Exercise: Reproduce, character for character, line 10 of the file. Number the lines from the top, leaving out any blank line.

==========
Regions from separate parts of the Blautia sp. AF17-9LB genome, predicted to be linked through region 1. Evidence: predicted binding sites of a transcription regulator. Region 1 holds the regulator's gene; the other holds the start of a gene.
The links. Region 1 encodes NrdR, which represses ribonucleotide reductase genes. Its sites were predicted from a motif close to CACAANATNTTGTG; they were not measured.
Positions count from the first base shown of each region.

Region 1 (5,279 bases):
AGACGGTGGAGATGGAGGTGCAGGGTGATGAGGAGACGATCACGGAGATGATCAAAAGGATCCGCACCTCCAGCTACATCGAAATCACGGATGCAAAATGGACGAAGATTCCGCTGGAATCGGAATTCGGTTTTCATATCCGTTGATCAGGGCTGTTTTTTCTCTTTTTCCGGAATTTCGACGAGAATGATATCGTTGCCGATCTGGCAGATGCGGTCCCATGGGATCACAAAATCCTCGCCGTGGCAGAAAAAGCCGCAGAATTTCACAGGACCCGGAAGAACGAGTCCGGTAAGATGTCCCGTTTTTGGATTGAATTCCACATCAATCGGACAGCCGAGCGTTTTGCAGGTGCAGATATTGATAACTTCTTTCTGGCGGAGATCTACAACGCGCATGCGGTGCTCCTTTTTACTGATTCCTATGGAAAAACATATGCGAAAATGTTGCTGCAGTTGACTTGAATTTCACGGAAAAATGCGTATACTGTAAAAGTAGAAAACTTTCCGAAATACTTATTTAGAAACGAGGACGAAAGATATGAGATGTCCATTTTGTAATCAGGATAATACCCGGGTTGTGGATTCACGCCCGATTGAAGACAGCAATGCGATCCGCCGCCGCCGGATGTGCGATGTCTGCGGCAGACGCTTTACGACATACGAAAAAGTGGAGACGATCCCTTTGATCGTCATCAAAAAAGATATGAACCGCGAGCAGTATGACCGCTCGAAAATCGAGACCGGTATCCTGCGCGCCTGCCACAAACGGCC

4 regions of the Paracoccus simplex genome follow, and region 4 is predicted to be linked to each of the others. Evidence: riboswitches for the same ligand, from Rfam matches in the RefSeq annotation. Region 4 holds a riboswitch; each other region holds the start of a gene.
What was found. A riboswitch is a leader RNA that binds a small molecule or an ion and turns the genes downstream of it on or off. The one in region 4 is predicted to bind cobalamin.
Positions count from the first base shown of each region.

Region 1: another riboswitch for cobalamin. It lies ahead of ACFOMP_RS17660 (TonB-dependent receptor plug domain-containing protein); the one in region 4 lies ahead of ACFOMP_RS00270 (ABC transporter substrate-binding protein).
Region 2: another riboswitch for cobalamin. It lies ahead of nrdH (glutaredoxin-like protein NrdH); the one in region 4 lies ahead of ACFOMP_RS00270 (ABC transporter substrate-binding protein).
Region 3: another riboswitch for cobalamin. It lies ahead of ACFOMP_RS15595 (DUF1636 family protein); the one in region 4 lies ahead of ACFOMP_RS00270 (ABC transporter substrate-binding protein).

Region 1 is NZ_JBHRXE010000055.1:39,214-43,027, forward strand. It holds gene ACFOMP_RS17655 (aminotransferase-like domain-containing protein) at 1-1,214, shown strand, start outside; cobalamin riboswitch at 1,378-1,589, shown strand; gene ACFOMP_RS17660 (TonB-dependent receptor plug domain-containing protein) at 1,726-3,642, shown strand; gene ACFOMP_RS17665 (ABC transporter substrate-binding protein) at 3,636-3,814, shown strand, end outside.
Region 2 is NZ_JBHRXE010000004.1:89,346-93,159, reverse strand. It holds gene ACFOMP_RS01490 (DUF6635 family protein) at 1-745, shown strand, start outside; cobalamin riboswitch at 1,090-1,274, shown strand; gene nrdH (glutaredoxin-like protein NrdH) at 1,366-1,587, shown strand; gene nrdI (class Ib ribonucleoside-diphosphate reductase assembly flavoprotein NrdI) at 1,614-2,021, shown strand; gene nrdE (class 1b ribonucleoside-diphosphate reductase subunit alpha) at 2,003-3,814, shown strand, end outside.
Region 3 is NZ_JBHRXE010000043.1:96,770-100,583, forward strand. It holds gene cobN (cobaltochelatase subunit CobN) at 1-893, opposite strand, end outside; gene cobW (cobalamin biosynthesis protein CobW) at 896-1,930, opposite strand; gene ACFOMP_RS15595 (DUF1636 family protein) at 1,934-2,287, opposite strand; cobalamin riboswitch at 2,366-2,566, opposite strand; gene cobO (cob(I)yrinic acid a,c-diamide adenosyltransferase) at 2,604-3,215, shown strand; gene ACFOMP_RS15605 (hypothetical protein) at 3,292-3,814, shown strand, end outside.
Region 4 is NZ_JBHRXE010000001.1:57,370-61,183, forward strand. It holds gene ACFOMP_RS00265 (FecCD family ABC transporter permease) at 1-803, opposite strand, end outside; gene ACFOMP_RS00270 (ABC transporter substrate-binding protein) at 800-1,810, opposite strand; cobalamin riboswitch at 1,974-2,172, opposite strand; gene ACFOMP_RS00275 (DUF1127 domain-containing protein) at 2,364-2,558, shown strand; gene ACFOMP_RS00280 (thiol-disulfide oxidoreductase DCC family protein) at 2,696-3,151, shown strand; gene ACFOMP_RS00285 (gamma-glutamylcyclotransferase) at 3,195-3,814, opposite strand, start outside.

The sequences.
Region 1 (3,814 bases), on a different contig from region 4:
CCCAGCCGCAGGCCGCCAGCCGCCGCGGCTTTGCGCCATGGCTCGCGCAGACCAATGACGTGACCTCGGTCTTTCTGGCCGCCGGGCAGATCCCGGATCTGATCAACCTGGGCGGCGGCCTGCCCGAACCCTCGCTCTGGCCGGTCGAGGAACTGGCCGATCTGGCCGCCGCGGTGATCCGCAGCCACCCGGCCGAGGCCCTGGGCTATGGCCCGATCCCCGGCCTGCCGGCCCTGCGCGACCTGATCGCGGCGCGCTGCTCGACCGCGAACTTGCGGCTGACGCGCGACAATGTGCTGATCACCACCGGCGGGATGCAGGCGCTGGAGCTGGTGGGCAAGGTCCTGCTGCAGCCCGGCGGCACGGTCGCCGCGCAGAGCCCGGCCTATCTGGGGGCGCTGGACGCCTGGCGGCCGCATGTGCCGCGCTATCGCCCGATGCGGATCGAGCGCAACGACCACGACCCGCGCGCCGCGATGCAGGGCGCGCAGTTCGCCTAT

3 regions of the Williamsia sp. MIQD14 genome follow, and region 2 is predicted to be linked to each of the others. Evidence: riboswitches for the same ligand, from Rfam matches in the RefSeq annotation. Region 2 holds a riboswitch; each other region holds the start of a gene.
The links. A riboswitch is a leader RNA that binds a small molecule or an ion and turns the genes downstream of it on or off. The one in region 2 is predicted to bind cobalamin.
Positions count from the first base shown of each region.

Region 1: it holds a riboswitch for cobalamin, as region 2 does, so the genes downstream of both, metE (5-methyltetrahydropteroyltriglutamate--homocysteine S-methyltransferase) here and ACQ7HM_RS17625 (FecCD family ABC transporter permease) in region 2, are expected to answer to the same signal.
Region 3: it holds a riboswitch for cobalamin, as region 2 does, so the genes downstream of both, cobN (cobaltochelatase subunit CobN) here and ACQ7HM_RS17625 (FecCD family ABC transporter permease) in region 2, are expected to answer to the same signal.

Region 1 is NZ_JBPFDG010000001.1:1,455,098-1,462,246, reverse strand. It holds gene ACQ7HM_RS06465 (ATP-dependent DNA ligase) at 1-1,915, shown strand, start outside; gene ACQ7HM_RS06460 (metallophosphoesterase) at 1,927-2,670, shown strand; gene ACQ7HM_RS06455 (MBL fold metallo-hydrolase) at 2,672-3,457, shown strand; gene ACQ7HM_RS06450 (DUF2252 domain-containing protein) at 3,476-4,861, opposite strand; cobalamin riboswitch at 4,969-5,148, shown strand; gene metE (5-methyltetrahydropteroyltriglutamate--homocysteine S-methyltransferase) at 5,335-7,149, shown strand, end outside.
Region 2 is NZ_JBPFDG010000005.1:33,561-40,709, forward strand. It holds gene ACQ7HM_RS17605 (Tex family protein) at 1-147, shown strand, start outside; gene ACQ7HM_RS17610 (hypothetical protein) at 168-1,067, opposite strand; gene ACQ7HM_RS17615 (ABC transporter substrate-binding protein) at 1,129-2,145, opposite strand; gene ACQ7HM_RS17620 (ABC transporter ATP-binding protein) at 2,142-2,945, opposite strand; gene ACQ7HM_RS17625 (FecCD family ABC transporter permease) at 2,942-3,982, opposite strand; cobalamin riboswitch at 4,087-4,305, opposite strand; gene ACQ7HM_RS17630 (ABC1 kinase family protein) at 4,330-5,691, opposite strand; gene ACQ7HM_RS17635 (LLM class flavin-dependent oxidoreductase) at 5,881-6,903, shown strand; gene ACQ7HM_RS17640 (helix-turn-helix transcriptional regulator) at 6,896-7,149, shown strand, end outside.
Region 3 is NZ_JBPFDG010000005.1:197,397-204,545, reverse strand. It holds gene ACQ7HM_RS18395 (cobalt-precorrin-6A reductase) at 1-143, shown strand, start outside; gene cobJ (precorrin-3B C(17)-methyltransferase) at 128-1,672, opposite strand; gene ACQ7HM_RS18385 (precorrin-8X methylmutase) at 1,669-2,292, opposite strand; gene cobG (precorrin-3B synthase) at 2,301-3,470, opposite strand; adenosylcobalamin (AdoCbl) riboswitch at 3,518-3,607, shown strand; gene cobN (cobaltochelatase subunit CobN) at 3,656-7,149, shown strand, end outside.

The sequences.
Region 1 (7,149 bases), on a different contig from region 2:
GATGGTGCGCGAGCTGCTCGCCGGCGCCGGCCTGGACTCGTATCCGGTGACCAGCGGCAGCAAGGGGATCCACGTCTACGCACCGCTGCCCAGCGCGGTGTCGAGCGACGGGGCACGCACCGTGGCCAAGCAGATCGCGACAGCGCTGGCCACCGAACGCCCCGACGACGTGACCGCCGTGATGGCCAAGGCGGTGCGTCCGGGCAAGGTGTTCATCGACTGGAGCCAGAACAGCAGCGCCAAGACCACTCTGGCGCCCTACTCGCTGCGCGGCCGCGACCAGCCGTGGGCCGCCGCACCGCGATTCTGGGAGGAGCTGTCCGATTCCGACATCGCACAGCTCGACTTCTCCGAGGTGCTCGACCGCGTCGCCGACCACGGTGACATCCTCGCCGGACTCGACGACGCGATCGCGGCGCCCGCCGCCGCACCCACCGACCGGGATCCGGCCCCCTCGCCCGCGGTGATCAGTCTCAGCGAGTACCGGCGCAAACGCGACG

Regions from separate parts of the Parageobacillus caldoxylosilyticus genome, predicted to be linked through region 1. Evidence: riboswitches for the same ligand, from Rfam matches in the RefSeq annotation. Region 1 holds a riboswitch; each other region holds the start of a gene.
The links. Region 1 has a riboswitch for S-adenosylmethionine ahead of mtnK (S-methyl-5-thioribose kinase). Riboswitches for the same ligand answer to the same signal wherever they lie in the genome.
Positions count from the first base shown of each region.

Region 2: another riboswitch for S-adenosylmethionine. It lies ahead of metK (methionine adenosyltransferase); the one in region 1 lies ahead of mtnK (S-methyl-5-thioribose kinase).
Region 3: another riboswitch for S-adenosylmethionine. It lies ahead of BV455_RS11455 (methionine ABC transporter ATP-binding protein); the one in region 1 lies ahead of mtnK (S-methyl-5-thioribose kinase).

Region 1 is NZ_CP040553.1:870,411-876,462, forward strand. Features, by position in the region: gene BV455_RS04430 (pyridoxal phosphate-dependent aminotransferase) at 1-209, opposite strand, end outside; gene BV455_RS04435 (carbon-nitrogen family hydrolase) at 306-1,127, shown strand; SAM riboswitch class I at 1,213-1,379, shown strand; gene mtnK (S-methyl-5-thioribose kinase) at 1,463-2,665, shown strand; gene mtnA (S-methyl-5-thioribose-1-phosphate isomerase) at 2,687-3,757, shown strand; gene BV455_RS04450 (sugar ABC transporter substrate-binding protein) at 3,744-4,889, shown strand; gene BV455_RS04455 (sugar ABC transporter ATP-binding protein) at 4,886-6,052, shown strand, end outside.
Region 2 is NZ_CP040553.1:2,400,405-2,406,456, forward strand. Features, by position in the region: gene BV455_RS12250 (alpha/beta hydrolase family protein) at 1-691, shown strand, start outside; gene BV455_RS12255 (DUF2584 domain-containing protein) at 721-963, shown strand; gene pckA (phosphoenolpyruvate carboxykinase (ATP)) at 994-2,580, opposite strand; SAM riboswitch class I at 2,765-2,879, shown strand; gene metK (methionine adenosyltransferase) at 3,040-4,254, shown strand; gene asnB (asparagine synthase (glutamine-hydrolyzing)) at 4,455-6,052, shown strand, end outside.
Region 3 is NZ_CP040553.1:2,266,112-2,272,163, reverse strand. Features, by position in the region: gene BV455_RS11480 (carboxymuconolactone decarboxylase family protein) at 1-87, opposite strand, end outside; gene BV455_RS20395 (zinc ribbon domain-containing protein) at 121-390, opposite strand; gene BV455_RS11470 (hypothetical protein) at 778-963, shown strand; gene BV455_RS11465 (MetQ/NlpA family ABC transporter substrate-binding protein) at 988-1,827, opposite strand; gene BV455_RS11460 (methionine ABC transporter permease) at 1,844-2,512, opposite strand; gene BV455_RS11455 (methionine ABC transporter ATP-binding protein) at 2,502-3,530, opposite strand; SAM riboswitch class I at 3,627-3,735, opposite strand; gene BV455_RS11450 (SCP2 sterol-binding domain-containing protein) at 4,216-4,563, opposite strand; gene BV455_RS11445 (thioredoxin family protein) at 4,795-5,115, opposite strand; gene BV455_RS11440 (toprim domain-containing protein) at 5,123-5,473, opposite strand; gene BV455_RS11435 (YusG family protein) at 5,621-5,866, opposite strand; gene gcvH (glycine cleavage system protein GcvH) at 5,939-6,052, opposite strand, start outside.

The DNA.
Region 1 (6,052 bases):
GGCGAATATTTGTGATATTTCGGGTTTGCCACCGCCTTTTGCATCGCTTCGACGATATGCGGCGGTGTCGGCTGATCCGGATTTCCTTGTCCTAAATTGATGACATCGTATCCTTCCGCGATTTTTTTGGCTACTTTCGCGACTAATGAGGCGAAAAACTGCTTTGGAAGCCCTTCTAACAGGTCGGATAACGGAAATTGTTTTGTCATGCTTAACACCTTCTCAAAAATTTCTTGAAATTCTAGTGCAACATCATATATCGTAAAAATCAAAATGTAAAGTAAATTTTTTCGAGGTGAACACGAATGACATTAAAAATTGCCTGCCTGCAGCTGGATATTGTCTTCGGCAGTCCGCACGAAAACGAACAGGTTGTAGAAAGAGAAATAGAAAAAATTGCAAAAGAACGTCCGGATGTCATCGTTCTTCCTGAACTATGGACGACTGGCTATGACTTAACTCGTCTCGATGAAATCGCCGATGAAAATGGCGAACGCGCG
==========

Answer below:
Region 2: another riboswitch for cobalamin. It lies ahead of nrdH (glutaredoxin-like protein NrdH); the one in region 4 lies ahead of ACFOMP_RS00270 (ABC transporter substrate-binding protein).